LMP1 cars are unbelievably fast! They’re faster than most cars you have ever heard off! They’re so fast, your knees would melt if one drove full speed next to you. They are faster than all sports cars and even all super cars like those LaFerrari’s, Lamborghini Aventadors etc. The would literally annihilate them. They are RIDICULOUSLY fast.

        It’s just that Formula 1 cars are the fastest racing cars ever and a bit faster than them.

        Warren Buffet with his $75 billion is not suddenly “nowhere in wealth compared to Bill Gates” only because Gates has $86 billion.

        “compared to even already slow mclaren honda.”
        LOL, that’s like saying Mark Zucherberg is poor ($56 billion). A Eurocup SEAT León couldn’t be considered slow, since it has 350 horsepower and would out-race most cars you ever get to see on the streets (!). But you’re calling one of the fastest cars ever built in the history of mankind slow?
        Kid, get some broader perspective.

        1. LMP1 11 s off pace ;)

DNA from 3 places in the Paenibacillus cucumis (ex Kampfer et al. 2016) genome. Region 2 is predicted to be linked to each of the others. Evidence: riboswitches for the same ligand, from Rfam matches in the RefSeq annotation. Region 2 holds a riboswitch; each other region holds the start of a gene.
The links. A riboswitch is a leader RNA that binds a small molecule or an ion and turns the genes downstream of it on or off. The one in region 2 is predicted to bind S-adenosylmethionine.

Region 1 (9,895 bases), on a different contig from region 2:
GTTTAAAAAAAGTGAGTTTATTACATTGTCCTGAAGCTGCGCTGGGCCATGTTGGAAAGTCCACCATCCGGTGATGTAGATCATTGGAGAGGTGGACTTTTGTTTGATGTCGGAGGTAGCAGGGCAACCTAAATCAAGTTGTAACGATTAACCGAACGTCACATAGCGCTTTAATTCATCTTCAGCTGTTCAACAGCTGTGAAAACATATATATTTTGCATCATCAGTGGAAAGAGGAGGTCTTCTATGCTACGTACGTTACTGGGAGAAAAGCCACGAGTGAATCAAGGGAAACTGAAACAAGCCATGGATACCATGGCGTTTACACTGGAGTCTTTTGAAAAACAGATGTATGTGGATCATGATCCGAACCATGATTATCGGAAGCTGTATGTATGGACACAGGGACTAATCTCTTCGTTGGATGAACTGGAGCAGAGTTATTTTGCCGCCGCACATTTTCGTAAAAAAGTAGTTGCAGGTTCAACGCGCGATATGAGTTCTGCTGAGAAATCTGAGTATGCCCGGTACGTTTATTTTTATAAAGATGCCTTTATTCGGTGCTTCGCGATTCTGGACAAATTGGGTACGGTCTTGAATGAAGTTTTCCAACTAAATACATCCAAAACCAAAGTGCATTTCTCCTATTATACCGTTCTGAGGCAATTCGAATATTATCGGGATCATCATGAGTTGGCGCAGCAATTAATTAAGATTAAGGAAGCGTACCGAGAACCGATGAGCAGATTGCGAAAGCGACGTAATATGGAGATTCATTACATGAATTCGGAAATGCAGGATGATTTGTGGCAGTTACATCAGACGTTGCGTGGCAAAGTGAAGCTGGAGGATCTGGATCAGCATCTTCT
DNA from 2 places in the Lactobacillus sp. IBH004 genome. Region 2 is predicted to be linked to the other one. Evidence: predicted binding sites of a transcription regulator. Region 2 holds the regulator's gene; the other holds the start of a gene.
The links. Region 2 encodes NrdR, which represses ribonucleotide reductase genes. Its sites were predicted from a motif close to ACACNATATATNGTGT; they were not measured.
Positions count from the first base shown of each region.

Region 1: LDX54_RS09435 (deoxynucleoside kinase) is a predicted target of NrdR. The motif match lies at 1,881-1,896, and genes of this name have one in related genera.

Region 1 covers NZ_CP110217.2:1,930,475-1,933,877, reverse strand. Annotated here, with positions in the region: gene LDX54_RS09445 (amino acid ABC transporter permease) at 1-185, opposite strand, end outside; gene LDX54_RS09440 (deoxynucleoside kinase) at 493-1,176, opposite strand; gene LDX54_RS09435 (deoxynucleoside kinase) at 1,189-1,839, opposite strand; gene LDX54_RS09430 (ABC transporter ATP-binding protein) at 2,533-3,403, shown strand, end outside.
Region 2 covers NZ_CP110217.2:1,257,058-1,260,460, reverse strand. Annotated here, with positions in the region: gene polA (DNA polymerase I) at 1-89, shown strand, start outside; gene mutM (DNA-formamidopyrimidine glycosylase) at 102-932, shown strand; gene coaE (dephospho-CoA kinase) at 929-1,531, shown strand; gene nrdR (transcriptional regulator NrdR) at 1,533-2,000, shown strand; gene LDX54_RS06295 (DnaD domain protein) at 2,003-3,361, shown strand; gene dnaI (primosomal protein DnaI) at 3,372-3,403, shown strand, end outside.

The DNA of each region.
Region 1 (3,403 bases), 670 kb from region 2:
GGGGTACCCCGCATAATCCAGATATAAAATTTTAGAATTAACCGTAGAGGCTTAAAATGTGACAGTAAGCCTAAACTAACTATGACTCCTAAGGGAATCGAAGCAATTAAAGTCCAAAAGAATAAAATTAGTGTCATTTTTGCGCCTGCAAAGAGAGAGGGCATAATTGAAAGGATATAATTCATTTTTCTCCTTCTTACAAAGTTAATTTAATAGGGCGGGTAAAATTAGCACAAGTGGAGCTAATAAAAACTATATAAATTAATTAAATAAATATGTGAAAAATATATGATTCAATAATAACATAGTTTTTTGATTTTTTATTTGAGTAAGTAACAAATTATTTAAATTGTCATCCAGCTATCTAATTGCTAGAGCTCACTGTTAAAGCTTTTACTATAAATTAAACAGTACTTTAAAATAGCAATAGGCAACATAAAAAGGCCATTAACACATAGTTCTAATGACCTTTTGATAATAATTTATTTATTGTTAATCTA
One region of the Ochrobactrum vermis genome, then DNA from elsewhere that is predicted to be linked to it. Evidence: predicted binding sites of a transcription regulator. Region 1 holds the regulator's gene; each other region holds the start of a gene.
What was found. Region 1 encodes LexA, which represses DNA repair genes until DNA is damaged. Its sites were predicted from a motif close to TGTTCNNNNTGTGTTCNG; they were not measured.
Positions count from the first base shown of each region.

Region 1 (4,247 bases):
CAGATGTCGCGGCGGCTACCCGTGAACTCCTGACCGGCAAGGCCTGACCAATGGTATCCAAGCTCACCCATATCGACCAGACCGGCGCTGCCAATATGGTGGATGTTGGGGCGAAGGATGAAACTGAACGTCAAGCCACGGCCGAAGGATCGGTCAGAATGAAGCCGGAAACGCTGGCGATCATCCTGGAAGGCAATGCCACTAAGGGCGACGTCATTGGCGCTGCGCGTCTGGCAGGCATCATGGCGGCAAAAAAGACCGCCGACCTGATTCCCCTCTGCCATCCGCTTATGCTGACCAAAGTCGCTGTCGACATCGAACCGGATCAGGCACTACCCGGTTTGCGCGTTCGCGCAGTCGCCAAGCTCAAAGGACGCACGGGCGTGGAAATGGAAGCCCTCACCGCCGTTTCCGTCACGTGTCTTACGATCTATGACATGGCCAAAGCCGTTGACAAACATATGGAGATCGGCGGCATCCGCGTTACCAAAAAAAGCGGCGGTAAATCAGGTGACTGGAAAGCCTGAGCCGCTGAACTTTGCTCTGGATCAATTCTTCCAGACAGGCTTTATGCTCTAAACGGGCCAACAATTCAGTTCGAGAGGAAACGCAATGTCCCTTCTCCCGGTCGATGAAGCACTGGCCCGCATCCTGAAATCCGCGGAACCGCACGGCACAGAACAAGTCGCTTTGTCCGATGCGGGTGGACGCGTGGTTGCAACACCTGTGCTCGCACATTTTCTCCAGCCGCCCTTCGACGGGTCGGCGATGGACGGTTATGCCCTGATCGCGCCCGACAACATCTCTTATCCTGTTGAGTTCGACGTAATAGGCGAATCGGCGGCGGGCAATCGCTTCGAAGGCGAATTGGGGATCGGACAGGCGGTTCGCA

https://www.f1fanatic.co.uk/2017/04/19/why-hamiltons-penalty-didnt-cost-him-a-bahrain-win/

          In the race F1 lead cars were racing at 97s down to 94s per lap. That being lead cars that were doing 97s at the start, McLaren likeley were doing 98s, or even more… All the time managing the engine, “Driving within, looking like idiots” to quote Fernando… Then there is LMP1, 104s of flat out racing, pushing every corner to the limit, for 100+ laps.

          Essentially 6-7s difference in pace, but worlds apart in actual driving pleasure. Fernando remember still races carts to get his racing addiction going,… He is raving about LMP1 because he is able to push the car to its limits lap after lap, without watching over the power unit, babysitting tires and dreading the impending engine de-rate.

          Sure F1 is faster, but is it a better racing experience for the driver?

          1. Less pace variation is the only thing lmp1 is better at than F1. As for the derates, I suggest you look at some published onboards over on wec lmp1 youtube channel. LMP1s derate already at half the straight distance on most straights and their top speed against F1 is abysmal, not to mention LMP1 cars require 10 times the amount of lift and coast in order to regenerate the battery via mgu-k. I thought lift and coast is something alonso wants to get away from?